Mutations in the DNA sequence of an organism's genome will often result in new information. This has been demonstrated repeatedly. Some of the best examples are from Richard Lenski's long-term evolution experiment. For example, a series of five or six mutations has resulted in the creation of cells that can utilize citrate under conditions where the wild-type strain could not. The gene for uptake of citrate has been duplicated and brought under control of a new promoter and the entire complex has been duplicated again to produce extra copies of the enzyme. The activity of the enzyme produced by the new gene copies and their regulatory regions are ineffective in wild-type strains. Several other mutations in other genes are necessary for citrate uptake to work. The combination of all these mutations, rearrangements, and duplications results in new information that was not present in the parental strain.

Then there's the acquisition of antibiotic resistance by many strains of bacteria. That's microevolution and the fixation of new information in the genome.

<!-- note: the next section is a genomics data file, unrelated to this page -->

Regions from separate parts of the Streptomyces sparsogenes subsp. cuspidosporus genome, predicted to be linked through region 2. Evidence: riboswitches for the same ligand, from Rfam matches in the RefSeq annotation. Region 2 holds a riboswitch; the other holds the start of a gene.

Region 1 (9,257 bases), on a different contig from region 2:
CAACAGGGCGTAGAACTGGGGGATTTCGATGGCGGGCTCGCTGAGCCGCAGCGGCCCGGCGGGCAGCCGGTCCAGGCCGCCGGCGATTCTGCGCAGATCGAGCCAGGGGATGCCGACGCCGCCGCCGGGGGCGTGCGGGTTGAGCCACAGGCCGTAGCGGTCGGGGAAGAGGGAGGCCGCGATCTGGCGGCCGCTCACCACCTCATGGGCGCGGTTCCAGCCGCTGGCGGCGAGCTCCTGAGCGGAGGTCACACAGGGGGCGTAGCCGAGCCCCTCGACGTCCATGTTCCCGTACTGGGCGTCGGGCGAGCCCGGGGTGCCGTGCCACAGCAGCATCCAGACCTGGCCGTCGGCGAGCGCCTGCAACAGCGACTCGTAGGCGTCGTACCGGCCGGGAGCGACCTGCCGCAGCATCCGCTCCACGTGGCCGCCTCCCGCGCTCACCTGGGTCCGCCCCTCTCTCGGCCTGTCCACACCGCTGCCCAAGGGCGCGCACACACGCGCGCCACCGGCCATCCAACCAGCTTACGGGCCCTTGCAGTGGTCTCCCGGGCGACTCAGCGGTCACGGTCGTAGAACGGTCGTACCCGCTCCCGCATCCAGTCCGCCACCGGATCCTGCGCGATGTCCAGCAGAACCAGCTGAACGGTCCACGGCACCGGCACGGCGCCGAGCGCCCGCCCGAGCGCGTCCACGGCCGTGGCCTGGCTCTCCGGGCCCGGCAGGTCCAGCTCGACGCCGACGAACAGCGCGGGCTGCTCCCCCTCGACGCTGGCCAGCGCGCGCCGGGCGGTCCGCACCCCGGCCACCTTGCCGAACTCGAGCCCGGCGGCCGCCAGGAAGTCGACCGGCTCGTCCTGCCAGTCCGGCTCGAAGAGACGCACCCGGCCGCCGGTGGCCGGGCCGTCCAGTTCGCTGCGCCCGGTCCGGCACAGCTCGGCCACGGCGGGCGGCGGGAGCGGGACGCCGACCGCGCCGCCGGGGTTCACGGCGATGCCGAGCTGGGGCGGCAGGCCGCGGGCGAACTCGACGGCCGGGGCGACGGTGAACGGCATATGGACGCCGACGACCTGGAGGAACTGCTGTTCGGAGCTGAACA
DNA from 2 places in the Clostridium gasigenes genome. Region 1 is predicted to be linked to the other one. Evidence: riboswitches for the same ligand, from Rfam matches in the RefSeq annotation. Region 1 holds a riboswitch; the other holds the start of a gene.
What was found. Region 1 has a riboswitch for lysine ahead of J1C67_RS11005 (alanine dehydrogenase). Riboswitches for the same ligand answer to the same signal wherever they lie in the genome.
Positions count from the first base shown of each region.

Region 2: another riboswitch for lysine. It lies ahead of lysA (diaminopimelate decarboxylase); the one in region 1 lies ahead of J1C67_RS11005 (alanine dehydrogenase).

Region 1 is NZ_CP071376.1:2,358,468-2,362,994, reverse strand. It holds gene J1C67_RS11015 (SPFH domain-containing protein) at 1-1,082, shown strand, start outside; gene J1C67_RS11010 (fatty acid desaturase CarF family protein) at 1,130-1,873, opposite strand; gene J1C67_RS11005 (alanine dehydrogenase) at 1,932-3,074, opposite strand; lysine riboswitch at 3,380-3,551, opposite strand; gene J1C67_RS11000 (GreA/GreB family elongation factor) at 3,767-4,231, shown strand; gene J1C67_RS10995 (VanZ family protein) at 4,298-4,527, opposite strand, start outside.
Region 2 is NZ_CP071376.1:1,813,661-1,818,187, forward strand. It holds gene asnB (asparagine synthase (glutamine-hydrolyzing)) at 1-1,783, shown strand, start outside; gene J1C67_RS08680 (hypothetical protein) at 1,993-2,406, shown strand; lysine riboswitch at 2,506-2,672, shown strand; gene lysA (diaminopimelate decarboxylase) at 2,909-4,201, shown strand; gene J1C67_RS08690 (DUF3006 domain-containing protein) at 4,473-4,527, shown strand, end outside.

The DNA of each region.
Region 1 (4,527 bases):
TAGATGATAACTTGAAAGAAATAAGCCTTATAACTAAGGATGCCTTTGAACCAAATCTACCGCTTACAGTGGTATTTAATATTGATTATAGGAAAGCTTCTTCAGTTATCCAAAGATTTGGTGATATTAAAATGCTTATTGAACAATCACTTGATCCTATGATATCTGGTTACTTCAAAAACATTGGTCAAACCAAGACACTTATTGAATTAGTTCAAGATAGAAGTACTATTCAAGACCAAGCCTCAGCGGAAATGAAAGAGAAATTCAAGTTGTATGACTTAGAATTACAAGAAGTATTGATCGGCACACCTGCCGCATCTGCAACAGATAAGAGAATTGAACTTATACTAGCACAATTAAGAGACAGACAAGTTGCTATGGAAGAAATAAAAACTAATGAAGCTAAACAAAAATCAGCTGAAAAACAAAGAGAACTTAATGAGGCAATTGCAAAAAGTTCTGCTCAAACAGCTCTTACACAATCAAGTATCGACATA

All this new information arose by microevolution within a population.
The mistake I often hear evolution skeptics make is to the effect that "evolution" is all rubbish, bunk, and false. They are often astonished to learn that variation (which they completely agree with) is defined as "evolution." The solution is for evolution skeptics to be more precise on exactly what they have problems with. They can endorse microevolution (variation) but point out that a) it is misleading to call variation "evolution" and, b) their problems are with macroevolution.
I'm glad to hear that Kirk Durston endorses microevolution and agrees with us that evolution is a fact. Let's hear what he thinks of macroevolution.
The definition of macroevolution is surprisingly non-precise for a scientific discipline. Macroevolution can be defined as evolution above the species level, or evolution on a "grand scale," or microevolution + 3.8 billion years. It has never been observed, but a theoretical example is the evolution from a chordate eel-like creature to a human being. Many people who embrace Darwinian evolution confidently state that evolution is a proven fact. They say this on the basis of thousands of papers discussing microevolution. Herein lies the second mistake ... the assumption that because variation/microevolution is such an overwhelmingly proven fact that, therefore, macroevolution must be as well.